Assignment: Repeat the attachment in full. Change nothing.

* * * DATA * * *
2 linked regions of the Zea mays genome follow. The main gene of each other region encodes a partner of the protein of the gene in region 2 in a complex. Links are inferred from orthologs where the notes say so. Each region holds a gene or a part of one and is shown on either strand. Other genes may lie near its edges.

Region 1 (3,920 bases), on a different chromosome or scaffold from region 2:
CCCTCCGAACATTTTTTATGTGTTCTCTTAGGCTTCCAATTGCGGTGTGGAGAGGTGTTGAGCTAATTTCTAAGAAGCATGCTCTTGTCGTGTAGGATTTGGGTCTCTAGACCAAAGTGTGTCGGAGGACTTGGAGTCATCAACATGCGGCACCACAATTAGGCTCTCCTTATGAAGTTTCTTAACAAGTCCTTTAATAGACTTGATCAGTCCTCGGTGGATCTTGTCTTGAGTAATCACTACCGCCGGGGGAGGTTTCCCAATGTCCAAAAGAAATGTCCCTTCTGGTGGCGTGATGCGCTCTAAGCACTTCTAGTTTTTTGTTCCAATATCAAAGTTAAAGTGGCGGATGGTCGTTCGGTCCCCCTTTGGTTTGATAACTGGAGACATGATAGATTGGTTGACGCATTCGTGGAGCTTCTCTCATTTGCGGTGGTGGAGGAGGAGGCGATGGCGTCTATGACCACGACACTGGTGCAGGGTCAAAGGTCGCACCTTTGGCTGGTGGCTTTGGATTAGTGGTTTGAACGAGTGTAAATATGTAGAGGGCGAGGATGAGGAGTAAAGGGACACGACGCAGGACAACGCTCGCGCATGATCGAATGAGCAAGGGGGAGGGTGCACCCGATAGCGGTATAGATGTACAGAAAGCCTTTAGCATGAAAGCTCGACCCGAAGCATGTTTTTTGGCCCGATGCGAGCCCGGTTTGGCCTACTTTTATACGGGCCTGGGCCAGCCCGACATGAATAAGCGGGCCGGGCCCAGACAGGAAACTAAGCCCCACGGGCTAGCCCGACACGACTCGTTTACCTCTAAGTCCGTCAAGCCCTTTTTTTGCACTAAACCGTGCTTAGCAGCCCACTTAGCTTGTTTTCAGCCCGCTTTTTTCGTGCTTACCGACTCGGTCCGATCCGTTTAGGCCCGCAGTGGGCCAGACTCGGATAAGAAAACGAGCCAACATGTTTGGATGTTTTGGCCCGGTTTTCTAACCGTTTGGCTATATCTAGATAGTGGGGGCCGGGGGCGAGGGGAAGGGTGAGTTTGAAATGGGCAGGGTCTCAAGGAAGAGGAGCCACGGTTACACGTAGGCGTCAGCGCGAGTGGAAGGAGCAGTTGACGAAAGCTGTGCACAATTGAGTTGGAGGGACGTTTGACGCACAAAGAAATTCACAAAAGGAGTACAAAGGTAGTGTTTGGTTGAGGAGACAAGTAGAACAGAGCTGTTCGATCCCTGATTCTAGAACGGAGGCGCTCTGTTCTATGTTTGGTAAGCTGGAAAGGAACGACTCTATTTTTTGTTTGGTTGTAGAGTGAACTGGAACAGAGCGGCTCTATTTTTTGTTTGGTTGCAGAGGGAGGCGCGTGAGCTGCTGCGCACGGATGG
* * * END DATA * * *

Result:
2 linked regions of the Zea mays genome follow. The main gene of each other region encodes a partner of the protein of the gene in region 2 in a complex. Links are inferred from orthologs where the notes say so. Each region holds a gene or a part of one and is shown on either strand. Other genes may lie near its edges.

Region 1 (3,920 bases), on a different chromosome or scaffold from region 2:
CCCTCCGAACATTTTTTATGTGTTCTCTTAGGCTTCCAATTGCGGTGTGGAGAGGTGTTGAGCTAATTTCTAAGAAGCATGCTCTTGTCGTGTAGGATTTGGGTCTCTAGACCAAAGTGTGTCGGAGGACTTGGAGTCATCAACATGCGGCACCACAATTAGGCTCTCCTTATGAAGTTTCTTAACAAGTCCTTTAATAGACTTGATCAGTCCTCGGTGGATCTTGTCTTGAGTAATCACTACCGCCGGGGGAGGTTTCCCAATGTCCAAAAGAAATGTCCCTTCTGGTGGCGTGATGCGCTCTAAGCACTTCTAGTTTTTTGTTCCAATATCAAAGTTAAAGTGGCGGATGGTCGTTCGGTCCCCCTTTGGTTTGATAACTGGAGACATGATAGATTGGTTGACGCATTCGTGGAGCTTCTCTCATTTGCGGTGGTGGAGGAGGAGGCGATGGCGTCTATGACCACGACACTGGTGCAGGGTCAAAGGTCGCACCTTTGGCTGGTGGCTTTGGATTAGTGGTTTGAACGAGTGTAAATATGTAGAGGGCGAGGATGAGGAGTAAAGGGACACGACGCAGGACAACGCTCGCGCATGATCGAATGAGCAAGGGGGAGGGTGCACCCGATAGCGGTATAGATGTACAGAAAGCCTTTAGCATGAAAGCTCGACCCGAAGCATGTTTTTTGGCCCGATGCGAGCCCGGTTTGGCCTACTTTTATACGGGCCTGGGCCAGCCCGACATGAATAAGCGGGCCGGGCCCAGACAGGAAACTAAGCCCCACGGGCTAGCCCGACACGACTCGTTTACCTCTAAGTCCGTCAAGCCCTTTTTTTGCACTAAACCGTGCTTAGCAGCCCACTTAGCTTGTTTTCAGCCCGCTTTTTTCGTGCTTACCGACTCGGTCCGATCCGTTTAGGCCCGCAGTGGGCCAGACTCGGATAAGAAAACGAGCCAACATGTTTGGATGTTTTGGCCCGGTTTTCTAACCGTTTGGCTATATCTAGATAGTGGGGGCCGGGGGCGAGGGGAAGGGTGAGTTTGAAATGGGCAGGGTCTCAAGGAAGAGGAGCCACGGTTACACGTAGGCGTCAGCGCGAGTGGAAGGAGCAGTTGACGAAAGCTGTGCACAATTGAGTTGGAGGGACGTTTGACGCACAAAGAAATTCACAAAAGGAGTACAAAGGTAGTGTTTGGTTGAGGAGACAAGTAGAACAGAGCTGTTCGATCCCTGATTCTAGAACGGAGGCGCTCTGTTCTATGTTTGGTAAGCTGGAAAGGAACGACTCTATTTTTTGTTTGGTTGTAGAGTGAACTGGAACAGAGCGGCTCTATTTTTTGTTTGGTTGCAGAGGGAGGCGCGTGAGCTGCTGCGCACGGATGG